Not only will it be his first time racing in Taiwan but it will also be his first time racing his new bike. Serrieres announced his partnership with Factor bikes for the 2023 season in February and will be riding the Factor Lando XC, Lando HT, as well as the Ostro VAM road bike for training and, possibly, the Slick, Factor’s road time trial machine. For Taiwan, he will be on the Lando XC which, he says with a sly smile, “It’s really good. I have 120mm of suspension so it’s a little bigger.”
He says he’s “in love” with the bike so Taiwan will be the first test to see if it’s a match made to take the tape.
With access to a Slick from Factor, Serrieres eventually admits he is looking to include some long distance road triathlons in the season but, he is quick to add, “I will focus on XTERRA and the World Cup.”
For him, off-road triathlon is still more interesting. “I think XTERRA is more fun than the ‘classic' triathlon because you play in nature and the vibe is more family— I will say ‘cozy.’ It’s totally different in 70.3 or something. People come and just do the race and go to the landscape of a big city and it’s not really attractive. XTERRA is more like a small family with really beautiful places, good vibes, good food, and, yes, maybe it’s hard, but not harder than other races, and it’s open to everybody.”
Road or XTERRA, World Cup or not, Serrieres speaks confidently about his ability to perform in any format. Arguably, there is nothing more validating than a world title but Serrieres says his confidence was really built in the years leading up to his world championship winning performance.
"If I am the favorite, I think I deserve it."
Throughout the years he was building his career, he says he always focused on his own progression, not the results: “I'm not a talented guy who has some facility in one sport, like running, cycling or swimming. I just work, work, and keep the process, and try to just improve my level. I think this is resilience for me. Sometimes I have a bad result and then I go back to training, train hard, and say, okay, maybe in five years I will be strong— and right now I think I am.”
His approach to training and racing isn’t just a philosophy, it’s a conviction. Since becoming XTERRA World Champion, Serrieres says he hasn’t changed. “I train the same way. I think the same way. My philosophy is just to push as hard as I can and try to give my best. For me, it's more about giving my best,” he explains.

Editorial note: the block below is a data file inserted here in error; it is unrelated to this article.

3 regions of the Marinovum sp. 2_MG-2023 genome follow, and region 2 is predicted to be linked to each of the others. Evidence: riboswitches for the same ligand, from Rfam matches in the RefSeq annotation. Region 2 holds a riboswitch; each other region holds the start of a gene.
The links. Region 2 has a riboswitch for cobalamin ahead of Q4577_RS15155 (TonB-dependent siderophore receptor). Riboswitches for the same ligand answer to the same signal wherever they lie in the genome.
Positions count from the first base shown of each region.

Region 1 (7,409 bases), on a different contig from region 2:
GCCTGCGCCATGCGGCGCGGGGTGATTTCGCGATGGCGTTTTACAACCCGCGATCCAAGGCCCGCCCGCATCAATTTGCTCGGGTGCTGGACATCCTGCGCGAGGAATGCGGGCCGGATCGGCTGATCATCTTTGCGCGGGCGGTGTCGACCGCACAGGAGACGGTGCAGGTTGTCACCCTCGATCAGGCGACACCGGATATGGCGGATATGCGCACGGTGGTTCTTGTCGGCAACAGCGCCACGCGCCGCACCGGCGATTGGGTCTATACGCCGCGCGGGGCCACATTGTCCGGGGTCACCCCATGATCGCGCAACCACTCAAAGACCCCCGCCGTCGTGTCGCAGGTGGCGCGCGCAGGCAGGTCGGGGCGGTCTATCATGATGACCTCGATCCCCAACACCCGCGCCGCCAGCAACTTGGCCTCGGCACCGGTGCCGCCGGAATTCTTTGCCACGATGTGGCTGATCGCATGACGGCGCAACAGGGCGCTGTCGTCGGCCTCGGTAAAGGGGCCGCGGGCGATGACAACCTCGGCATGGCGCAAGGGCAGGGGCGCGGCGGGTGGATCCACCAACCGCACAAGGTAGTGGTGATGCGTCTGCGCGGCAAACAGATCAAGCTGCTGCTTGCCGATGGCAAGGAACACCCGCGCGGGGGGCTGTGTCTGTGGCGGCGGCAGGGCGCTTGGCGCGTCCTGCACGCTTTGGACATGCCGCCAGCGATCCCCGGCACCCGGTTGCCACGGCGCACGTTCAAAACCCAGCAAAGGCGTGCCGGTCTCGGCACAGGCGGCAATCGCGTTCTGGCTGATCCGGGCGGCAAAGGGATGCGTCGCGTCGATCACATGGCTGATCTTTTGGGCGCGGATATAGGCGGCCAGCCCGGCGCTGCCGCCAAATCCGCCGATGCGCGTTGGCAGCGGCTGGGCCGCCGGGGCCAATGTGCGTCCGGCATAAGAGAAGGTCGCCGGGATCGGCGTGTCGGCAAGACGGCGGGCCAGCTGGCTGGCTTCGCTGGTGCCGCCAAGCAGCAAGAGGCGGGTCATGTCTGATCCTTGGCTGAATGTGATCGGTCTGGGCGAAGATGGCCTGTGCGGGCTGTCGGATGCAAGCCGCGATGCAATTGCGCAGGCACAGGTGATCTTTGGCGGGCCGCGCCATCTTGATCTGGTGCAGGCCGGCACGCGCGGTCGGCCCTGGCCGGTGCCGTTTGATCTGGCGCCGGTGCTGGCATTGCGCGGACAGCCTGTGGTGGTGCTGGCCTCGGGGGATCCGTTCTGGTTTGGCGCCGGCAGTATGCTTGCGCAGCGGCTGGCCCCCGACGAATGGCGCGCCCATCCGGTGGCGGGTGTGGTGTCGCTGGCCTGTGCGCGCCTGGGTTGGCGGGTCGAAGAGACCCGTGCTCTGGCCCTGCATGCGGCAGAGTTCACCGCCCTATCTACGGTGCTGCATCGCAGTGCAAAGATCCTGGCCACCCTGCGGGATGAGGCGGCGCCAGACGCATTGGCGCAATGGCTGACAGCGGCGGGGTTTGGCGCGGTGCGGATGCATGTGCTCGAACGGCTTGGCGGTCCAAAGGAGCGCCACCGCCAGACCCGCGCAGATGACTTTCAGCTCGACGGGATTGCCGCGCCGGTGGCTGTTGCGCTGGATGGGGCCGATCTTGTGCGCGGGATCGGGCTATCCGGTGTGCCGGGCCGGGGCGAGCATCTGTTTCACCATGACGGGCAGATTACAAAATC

Still, Serrieres admits he does feel pressure.
“I have the pressure of the biggest competitor, the favorite. At the same time, I have the pressure of being World Champion for the first time. So it’s mentally challenging. But it’s my own pressure, it’s not from outside. I don’t care about what people can say or like at a press conference and everybody says you are the favorite. If I am the favorite, I think I deserve it. If you don’t like this kind of pressure—I don’t know, you just have to be bad at races and you then never have to deal with it. It’s more about trying to be proud of myself,” he says. “That's why at the end of the finish line I cry,” he adds.
Referencing his emotional finish at the 2022 XTERRA World Championship, his tears show how heavy inside pressure can be. “I never thought I could be a world champion. Only two years ago I start to think I can be… Ten years ago or 12 years ago, if somebody said to me, you will be a champion, I will say, uh, you are joking.”
So, what has he learned from reaching the pinnacle of off-road triathlon that he is taking into the new season? Perhaps only that everything he already knew was right.
“With dedication and hard work, you can do so many things,” he says.
Whether those things include a win at the first-ever XTERRA World Cup, it remains to be seen but, in Serrieres’ mind, regardless of the outcome, there’s definitely no self-doubt.